This study is facilitated by following economic entomologists' and ecologists' changing ideas about different pest control strategies, chiefly 'chemical', 'biological', and 'integrated' control. The author then follows the efforts of one specific group of entomologists, at the University of California, over three generations from their advocacy of 'biological' controls in the 1930s and 40s, through their shifting attention to the development of an 'integrated pest management' in the context of 'big biology' during the 1970s.
About the Series
Studies in the History of Science Technology and Medicine aims to stimulate research in the field, concentrating on the twentieth century. It seeks to contribute to our understanding of science, technology and medicine as they are embedded in society, exploring the links between the subjects on the one hand, and the cultural, economic, political and institutional contexts of their genesis and development on the other. Within this framework, and while not favouring any particular methodological approach, the series welcomes studies which examine relations between science, technology, medicine and society in new ways, e.g. the social construction of technologies, large technical systems.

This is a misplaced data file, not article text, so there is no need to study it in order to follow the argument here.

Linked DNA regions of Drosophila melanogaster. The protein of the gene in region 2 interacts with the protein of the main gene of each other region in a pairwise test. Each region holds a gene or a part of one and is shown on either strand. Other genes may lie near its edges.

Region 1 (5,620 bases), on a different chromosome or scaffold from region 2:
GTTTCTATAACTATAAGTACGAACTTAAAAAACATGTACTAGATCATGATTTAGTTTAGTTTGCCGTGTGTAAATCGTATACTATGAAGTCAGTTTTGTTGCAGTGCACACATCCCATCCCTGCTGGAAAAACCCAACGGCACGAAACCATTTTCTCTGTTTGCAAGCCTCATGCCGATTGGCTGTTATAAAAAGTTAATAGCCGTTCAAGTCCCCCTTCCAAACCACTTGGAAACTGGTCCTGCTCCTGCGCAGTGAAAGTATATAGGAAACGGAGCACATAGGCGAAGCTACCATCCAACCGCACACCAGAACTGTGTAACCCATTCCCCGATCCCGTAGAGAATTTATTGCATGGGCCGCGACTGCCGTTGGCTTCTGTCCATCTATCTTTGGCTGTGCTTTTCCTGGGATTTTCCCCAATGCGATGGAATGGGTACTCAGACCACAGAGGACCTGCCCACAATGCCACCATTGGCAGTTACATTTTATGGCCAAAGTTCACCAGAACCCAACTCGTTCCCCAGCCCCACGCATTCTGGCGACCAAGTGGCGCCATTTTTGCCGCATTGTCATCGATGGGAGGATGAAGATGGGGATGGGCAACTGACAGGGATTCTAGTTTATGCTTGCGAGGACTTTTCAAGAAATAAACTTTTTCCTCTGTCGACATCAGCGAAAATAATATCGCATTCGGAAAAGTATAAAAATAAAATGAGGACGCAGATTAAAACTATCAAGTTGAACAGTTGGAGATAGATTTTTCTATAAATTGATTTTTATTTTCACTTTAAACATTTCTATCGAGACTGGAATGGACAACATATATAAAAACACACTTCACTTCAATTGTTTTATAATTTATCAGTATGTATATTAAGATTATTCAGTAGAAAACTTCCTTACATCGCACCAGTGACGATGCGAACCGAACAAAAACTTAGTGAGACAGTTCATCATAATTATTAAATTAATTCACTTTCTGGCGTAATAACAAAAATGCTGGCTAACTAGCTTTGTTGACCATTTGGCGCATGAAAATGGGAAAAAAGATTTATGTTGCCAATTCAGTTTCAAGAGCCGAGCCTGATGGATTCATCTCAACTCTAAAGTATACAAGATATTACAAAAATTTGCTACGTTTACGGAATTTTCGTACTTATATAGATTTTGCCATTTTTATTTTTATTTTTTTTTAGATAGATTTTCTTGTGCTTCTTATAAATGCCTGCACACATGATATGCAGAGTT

BISAC Subject Codes/Headings:
- HISTORY / General
- SOCIAL SCIENCE / Sociology / General